Sleep deprivation didn’t hit for a while. During paternity leave we had a lot of free time and I’d had an ‘easy’ labour, so by 12 weeks postpartum, I was eager to get reacquainted. 

In my teens and early twenties, I had struggled with an eating disorder. 

In contrast, pregnancy, for me, was a very positive experience. I liked my extra curves and found peace in my body. However, I started to question my own sexual narrative.

Motherhood is a very introspective time, especially when you have a daughter - a tiny, innocent version of yourself. 

In the last five years, I’ve had three children in total (currently, 1, 3 and 5-years-old) and, with each baby, I’ve gained a new perspective on my past. 

I’ve had sex for a lot of reasons in my life; for pleasure, as a distraction, for power, to please someone else, to please myself, out of grief and out of guilt (during my eating disorder, I would have sex after drinking to try and burn calories.)

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In my mind, I’ve always been the dominatrix in my sexual resume; in control and in my comfort zone. But, is that really true?

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After motherhood, certain memories started to come up. As a teenager, saying “yes” to my then-boyfriend after saying “no” five times because the car doors were locked.

In my twenties, sobbing on my wedding night, because my husband couldn’t perform due to his terminal illness.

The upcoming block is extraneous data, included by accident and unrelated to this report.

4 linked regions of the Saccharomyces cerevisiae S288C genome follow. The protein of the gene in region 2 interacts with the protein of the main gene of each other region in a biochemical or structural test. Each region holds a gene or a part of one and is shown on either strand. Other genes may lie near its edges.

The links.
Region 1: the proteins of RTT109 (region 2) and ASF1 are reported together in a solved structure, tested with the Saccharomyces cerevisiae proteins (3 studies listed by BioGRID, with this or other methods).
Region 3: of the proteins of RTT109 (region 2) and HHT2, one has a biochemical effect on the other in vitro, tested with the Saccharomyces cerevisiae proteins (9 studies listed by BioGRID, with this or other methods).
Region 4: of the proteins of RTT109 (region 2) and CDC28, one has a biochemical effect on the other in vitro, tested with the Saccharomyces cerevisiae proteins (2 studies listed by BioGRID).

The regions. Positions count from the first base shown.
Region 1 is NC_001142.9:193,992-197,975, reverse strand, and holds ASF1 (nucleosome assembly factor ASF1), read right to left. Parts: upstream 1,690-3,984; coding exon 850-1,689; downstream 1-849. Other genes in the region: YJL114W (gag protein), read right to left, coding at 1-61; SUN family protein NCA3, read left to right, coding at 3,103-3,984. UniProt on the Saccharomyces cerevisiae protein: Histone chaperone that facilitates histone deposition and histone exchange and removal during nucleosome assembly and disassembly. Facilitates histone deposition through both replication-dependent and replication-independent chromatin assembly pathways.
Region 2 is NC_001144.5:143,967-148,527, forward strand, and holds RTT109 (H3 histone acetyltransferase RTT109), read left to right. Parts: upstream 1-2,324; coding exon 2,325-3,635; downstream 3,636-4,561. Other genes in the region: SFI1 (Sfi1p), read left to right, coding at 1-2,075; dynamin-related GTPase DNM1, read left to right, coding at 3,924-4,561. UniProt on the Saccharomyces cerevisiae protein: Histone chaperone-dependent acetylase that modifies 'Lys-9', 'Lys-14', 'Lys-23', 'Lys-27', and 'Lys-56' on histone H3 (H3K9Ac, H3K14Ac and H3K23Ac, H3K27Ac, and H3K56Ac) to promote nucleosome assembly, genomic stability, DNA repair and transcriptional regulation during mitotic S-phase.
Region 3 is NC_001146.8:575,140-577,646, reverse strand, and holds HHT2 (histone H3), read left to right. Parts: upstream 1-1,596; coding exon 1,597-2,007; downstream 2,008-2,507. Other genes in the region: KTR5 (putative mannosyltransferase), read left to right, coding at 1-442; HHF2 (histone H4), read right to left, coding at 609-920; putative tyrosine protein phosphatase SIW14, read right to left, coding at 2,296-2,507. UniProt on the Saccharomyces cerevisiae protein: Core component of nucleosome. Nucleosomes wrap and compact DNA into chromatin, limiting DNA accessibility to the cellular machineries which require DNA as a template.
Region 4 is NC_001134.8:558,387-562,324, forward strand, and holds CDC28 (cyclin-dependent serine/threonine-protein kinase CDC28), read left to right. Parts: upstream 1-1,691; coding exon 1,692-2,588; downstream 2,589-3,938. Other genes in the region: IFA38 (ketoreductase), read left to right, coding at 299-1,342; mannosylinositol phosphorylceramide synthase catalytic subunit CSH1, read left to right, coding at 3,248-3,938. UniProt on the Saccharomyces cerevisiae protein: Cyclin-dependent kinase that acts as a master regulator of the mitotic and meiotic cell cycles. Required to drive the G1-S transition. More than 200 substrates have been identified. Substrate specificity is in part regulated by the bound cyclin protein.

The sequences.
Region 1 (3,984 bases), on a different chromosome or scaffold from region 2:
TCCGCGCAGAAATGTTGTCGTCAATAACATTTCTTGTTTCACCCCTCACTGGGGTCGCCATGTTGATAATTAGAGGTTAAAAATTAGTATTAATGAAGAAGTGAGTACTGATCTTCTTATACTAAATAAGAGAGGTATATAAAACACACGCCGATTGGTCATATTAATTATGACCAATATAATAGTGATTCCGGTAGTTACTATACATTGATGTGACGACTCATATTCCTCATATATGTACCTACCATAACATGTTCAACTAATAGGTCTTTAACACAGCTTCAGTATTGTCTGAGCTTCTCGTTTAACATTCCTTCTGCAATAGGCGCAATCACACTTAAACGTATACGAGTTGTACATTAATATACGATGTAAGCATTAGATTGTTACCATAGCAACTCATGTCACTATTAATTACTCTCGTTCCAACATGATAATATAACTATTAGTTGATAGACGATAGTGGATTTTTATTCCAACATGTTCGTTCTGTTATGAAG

In the months afterwards, sleeping with anyone rather than sleep alone.

With motherhood can come grief, for the times you neglected your own needs - for the times you didn’t mother yourself.

Suddenly, I found myself triggered by sex or, worse, saddened by it. 

My husband, the father of my children, was confused when my libido took a dip - and who can blame him? 

It wasn’t as simple as explaining, ‘I need sleep and a good lubricant’. How can you explain that twenty years of sexual education are unravelling in real time? 

I’m not the only mother to find myself in this space. With my closest mum friends, sex is a hot topic of conversation, discussed like first-timers rather than adults who’ve birthed humans. 

Our honesty bonds us, but it also breaks my heart to hear how ‘not enoughness’ is entering our sex lives.

We know we’re having less sex than our childless selves. Our partners are feeling neglected and we want to make them happy. We also, however, want to honour ourselves - perhaps for the first time in our sex life since puberty.

Looking back on my sex life, it feels like watching a movie made in the seventies. 

I still have a lot of amazing memories in my ‘sexual movie’, but there are scenes I wouldn’t like to repeat. 

I also want to be a good role model to my children (both my two daughters and my son). 

I was educated in the Catholic School system with a lot of shame around sex, so I never want my children to feel that way. But, my desire to be seen as sexually empowered came with its own trappings - sometimes, the inability to say no.

Recently, a female colleague of mine, who’d had a son six months earlier, found out her partner was active on an app where you can become part of a ‘throuple.’